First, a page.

If you ever study automotive marketing, you'll find that the best manufacturers tell different parts of a big story across several mediums. Television commercials and some print advertisements are often nothing more than invitations to the rest of the message. The bulk of the marketing message comes later, perhaps in a brochure or on a website where it makes sense to provide details for people who are actively purchasing a car.

The point? Looks can be deceiving. One ad with a 3-5 word headline has an entire novel of strategy, psychology, and content behind it. Very few good writers just jot down whatever comes to mind. For most, even if some spark did originate in the shower, the hard work happens before and after the fact.

4. Persuasion and believability comes from good writing alone. There is some truth to it, but not really. Even when writing is beautifully conceived and perfectly written, it still needs some help. This is especially true for advertising copy and marketing content because people know it is biased.

When facts alone are not enough, content writers can employ several dozen approaches to elevate content credibility. These can include any number of customer testimonials, third-party endorsements or research studies, independent case studies, organization success stories, performance tests, key performance indicators, objective measurements, and even guarantees (provided they aren't cliche).

Even marketing content writers can boost their credibility by providing links to other stories and sources. It demonstrates that the opinions, thoughts, and conclusions weren't generated in a closet but within a greater and informed context. Let readers know you've done some homework.

5. One medium will rule them all and in the darkness bind them. There is increasing chatter that visual communication is outpacing written communication on the net. It's true and untrue at the same time. Images can boost both attraction and retention but the notion that images beat words is fiction.

Good copywriters (and perhaps all writers) have always known not to think in terms of words alone. Most are taught or teach themselves to think about communication as a mixed medium and in multiple dimensions. Pictures, symbols, shapes, layouts, and different components like audio and video can all contribute something to whatever needs to be communicated.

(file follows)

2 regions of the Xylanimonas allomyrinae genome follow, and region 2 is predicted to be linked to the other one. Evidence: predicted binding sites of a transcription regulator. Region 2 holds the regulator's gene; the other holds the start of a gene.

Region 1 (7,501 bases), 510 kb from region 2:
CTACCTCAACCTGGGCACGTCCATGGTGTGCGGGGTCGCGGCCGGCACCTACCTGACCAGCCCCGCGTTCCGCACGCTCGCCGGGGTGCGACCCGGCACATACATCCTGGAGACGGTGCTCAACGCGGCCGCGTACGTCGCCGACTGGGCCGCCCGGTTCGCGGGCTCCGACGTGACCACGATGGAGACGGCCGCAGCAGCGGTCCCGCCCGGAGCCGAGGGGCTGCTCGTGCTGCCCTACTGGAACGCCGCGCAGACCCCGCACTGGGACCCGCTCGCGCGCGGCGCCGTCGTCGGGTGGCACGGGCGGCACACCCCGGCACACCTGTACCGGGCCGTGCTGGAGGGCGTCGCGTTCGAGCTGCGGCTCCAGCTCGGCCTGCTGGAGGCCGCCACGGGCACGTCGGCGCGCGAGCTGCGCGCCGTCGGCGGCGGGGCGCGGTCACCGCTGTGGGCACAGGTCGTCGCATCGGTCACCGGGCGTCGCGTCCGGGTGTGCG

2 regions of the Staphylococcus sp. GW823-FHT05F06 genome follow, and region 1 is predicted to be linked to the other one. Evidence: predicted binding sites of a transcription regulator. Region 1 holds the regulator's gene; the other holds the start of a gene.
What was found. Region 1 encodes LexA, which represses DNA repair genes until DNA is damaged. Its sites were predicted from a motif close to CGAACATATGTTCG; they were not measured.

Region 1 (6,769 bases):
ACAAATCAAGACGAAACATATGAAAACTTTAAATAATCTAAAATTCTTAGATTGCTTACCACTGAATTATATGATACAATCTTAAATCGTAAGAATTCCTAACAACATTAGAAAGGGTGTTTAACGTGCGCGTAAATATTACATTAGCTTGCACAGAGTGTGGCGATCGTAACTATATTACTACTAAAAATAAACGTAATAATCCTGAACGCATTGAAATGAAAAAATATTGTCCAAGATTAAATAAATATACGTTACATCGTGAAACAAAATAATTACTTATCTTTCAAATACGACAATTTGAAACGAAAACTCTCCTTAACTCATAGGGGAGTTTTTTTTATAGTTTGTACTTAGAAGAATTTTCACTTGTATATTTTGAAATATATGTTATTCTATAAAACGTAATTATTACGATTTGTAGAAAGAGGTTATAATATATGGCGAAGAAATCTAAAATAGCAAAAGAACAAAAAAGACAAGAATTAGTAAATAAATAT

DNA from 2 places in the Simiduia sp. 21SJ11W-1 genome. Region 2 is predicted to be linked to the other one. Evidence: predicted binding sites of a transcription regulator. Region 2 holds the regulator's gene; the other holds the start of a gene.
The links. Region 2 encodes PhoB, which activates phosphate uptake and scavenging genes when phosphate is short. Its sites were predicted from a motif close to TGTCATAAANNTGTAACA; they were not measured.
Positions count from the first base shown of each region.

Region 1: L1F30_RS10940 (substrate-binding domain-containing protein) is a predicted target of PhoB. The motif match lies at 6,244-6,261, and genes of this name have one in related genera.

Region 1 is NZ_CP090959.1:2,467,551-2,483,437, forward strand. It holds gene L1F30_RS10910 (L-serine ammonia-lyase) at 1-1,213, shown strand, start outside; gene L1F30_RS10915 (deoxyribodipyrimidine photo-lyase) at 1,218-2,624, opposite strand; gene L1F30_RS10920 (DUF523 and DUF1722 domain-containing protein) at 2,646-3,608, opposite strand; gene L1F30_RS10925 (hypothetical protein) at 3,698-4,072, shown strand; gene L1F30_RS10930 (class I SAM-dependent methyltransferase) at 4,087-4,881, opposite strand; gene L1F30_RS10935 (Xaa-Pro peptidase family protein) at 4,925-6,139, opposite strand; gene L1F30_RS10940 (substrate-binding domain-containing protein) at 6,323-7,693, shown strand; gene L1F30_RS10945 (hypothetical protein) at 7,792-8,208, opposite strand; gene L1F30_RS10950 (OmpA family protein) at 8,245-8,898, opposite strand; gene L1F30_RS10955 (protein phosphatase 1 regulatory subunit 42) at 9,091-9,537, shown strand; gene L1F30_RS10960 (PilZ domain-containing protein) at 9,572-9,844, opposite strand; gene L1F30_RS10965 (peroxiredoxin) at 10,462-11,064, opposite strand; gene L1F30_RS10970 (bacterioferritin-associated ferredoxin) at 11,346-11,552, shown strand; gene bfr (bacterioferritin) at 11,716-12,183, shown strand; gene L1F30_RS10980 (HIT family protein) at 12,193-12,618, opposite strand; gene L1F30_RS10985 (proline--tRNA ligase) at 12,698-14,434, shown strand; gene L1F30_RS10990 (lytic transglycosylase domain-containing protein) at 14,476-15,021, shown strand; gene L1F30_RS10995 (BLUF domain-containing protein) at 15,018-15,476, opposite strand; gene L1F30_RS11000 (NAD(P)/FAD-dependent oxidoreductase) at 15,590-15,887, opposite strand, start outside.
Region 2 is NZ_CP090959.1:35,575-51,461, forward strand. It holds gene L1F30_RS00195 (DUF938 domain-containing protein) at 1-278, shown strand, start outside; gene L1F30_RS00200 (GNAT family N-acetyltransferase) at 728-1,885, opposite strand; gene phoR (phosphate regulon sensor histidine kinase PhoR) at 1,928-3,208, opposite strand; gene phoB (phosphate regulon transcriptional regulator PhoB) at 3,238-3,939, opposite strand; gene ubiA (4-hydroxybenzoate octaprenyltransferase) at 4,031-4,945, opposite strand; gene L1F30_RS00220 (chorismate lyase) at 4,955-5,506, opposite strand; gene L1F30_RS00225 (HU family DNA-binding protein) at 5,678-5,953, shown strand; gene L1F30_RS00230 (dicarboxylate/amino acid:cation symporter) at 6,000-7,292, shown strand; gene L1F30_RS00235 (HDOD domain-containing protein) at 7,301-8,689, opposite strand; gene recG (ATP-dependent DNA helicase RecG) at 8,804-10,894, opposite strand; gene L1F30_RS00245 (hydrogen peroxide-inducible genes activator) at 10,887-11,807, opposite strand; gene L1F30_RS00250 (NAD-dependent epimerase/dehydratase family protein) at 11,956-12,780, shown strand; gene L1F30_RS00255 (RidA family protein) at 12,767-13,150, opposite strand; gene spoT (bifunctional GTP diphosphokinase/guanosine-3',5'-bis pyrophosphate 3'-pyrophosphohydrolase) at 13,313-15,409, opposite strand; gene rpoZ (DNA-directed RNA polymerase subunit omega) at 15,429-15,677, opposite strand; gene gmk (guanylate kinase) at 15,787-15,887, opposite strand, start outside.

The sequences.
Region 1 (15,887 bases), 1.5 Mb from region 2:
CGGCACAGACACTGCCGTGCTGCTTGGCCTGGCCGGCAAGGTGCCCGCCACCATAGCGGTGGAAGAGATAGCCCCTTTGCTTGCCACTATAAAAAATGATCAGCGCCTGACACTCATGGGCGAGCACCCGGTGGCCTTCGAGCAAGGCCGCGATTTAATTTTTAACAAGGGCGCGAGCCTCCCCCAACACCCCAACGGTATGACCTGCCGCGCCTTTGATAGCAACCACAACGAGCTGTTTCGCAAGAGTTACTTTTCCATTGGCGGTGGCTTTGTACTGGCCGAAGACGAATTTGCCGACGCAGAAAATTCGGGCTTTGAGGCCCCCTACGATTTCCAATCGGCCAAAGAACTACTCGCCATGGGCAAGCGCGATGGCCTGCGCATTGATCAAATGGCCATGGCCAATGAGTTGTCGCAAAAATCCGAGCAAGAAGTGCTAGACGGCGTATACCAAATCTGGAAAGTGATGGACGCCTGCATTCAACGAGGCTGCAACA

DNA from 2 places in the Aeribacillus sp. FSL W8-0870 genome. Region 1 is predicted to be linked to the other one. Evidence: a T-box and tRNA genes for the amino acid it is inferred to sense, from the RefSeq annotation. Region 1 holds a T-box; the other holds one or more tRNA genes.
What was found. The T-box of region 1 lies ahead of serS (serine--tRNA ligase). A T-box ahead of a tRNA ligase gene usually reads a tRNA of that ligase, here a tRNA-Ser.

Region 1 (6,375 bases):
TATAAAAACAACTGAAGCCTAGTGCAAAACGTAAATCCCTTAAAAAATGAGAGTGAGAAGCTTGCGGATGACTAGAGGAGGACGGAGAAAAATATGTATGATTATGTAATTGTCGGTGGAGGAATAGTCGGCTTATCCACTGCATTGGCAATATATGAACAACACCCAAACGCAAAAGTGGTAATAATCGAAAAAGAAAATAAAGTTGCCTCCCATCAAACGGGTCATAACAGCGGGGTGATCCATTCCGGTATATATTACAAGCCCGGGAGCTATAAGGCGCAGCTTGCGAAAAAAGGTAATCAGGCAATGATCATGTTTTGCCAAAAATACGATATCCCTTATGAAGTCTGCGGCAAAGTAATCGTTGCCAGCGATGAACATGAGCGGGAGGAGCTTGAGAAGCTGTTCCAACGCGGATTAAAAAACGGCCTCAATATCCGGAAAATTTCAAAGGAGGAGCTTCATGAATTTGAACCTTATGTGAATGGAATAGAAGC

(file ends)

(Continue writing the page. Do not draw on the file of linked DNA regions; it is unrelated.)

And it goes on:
The idea is to think visually, no matter what role writing plays as part of the communication. Ask good educators. They know it too. Teaching that includes audio, visual, and written communication creates powerful connections and increased retention. So don't expect writing to lose its luster anytime soon. It will only become more important.

The solution for a better educated work force is to stop making excuses. 

The current education system isn't exclusively to blame. All five of these "tips" indirectly contribute to the greater myth that the written word is an inferior form of communication. It's not. The written word in one of the most accurate and flexible means of communication ever conceived and we're living in an era where we can access more of it than ever before in human history.

As communication professionals, we ought to do everything we can to support the written word rather than dumbing down marketing communication to cover for the abundance of bad writing being produced on daily basis. It seems to me that overtly short content, marketing fluff, rushed content, unsupported claims, and pretty pictures aren't a solution to combat illiteracy but a contribution to it.

These topics and how to make a positive impression with clear, concise, and grammatically-correct personal or business writing will be part of a half-day program, Editing & Proofreading Your Work, on June 6 at the University of Nevada, Las Vegas. In addition to discussing current trends, the class focuses on common mistakes that writers make and how to assess your individual writing skills.